Here's the link, which can be accessed through your online library account:
It seems that Eileen was at odds with a lot of manifestos that were being published at the time, which reduced homes to "machines for living". She argued, "The poverty of modern architecture stems from the atrophy of sensuality. Everything is dominated by reason in order to create amazement without proper research. We must mistrust pictorial elements if they are not assimilated by instinct. It is not a matter of simply constructing beautiful ensembles of lines, but above all, dwellings for people." There is much speculation over how much Badovici was actually involved in the design and construction process, but Constant argues that the design was in fact a partnership between Badovici and Gray. Badovici provided guidance and technical expertise to Eileen during design and construction, while Gray focused on the more human aspects of the design.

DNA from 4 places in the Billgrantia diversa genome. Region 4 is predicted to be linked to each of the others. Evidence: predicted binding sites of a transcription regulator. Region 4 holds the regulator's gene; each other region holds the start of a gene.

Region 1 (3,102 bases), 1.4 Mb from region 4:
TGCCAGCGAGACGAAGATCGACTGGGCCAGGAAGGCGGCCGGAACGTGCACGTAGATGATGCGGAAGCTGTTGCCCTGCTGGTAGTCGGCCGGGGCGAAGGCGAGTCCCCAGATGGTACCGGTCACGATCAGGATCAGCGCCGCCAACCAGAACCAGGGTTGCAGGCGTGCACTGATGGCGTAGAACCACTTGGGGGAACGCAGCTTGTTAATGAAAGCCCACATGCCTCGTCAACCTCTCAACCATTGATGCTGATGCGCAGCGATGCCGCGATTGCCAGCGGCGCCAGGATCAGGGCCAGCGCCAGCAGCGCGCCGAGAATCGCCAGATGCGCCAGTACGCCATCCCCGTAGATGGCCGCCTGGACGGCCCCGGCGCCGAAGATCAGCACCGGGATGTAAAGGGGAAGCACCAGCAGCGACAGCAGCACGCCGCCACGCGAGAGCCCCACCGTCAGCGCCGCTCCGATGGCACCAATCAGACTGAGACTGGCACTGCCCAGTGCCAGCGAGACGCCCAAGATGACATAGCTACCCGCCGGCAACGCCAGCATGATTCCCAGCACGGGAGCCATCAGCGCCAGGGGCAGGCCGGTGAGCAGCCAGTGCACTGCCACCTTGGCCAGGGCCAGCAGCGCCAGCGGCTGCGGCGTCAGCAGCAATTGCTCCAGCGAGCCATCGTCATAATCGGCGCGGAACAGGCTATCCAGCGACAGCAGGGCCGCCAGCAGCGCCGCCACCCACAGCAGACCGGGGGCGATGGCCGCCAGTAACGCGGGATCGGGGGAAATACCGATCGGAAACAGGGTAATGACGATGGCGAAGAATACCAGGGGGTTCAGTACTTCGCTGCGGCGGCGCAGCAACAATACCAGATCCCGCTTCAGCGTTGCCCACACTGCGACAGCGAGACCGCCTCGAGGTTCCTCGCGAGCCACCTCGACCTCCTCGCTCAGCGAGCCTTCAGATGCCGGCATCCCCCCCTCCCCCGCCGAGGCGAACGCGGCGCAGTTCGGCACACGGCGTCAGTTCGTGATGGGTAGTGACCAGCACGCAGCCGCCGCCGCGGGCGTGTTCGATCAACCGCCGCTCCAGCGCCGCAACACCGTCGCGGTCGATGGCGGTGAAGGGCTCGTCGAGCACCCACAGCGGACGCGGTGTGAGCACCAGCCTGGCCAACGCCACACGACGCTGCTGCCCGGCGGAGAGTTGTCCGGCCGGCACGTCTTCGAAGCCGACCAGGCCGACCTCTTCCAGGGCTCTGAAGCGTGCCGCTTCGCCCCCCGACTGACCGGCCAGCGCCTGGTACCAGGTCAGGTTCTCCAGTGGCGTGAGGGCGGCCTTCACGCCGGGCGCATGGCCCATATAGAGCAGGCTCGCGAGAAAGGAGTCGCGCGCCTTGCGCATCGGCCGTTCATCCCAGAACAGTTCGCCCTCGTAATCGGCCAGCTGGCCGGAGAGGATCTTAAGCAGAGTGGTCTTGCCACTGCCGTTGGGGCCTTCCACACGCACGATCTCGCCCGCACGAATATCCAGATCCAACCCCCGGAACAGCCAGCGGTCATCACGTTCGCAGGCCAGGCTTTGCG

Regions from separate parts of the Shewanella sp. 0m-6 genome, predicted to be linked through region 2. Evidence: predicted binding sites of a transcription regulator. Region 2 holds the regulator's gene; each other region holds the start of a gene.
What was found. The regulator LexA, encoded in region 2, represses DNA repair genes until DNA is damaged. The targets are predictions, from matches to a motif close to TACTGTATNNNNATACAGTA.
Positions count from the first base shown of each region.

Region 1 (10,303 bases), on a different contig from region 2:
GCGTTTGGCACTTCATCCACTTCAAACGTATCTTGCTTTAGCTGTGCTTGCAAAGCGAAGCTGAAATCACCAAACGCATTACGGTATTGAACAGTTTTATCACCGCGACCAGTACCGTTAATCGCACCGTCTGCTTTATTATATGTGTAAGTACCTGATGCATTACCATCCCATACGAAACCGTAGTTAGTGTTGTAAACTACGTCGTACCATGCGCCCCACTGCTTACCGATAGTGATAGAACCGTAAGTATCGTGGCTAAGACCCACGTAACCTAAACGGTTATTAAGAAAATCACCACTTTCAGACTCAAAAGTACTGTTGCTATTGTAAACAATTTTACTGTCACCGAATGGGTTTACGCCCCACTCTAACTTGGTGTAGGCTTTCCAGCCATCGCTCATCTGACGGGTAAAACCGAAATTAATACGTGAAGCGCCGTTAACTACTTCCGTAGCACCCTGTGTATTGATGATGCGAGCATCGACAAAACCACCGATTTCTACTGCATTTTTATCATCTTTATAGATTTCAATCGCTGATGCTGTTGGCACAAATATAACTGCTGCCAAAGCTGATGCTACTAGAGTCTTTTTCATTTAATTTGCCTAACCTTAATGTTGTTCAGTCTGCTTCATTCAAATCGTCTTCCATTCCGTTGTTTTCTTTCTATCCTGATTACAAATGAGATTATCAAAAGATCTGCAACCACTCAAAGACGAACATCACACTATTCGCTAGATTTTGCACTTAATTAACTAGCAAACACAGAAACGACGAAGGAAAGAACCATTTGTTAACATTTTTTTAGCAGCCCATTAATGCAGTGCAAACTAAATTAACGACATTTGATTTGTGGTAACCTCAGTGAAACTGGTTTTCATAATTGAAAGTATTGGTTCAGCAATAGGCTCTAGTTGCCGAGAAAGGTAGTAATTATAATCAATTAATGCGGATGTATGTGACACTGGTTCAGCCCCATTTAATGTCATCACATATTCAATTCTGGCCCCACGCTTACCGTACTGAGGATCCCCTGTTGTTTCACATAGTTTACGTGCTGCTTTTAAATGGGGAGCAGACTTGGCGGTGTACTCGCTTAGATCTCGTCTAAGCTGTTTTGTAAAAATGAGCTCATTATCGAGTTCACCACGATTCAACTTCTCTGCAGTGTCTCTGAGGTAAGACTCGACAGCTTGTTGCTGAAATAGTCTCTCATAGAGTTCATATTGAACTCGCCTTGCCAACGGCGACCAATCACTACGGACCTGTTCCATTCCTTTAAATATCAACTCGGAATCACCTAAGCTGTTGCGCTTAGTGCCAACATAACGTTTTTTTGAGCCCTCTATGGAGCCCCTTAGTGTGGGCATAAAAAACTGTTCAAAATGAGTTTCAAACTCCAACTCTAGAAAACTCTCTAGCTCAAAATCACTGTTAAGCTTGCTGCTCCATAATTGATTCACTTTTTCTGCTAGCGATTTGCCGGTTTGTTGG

As the above quote may suggest, Gray tirelessly imagined how users would inhabit the space she was designing. She meticulously implemented a number of design features that would improve the experience of the user. For example, since she also designed all the furniture for the house, the headboards for all the beds incorporate a hot water heater, an alarm clock, and spaces for books. Each room has it's own private terrace, equipped with a pool of sand (water attracts mosquitoes) to cool or warm one's feet. The mailbox is visible through a small window in the master bedroom, so Badovici could see if the post man had visited yet or not. The list goes on. Entry and threshold were also important to Gray. One diagram in particular maps out all the possible ways in which a visitor could enter and move through the house, and the relation of these movements to the path of the sun. (See below.)
The article analyses a number of other aspects of Gray's design, and is well worth the read. Check it out!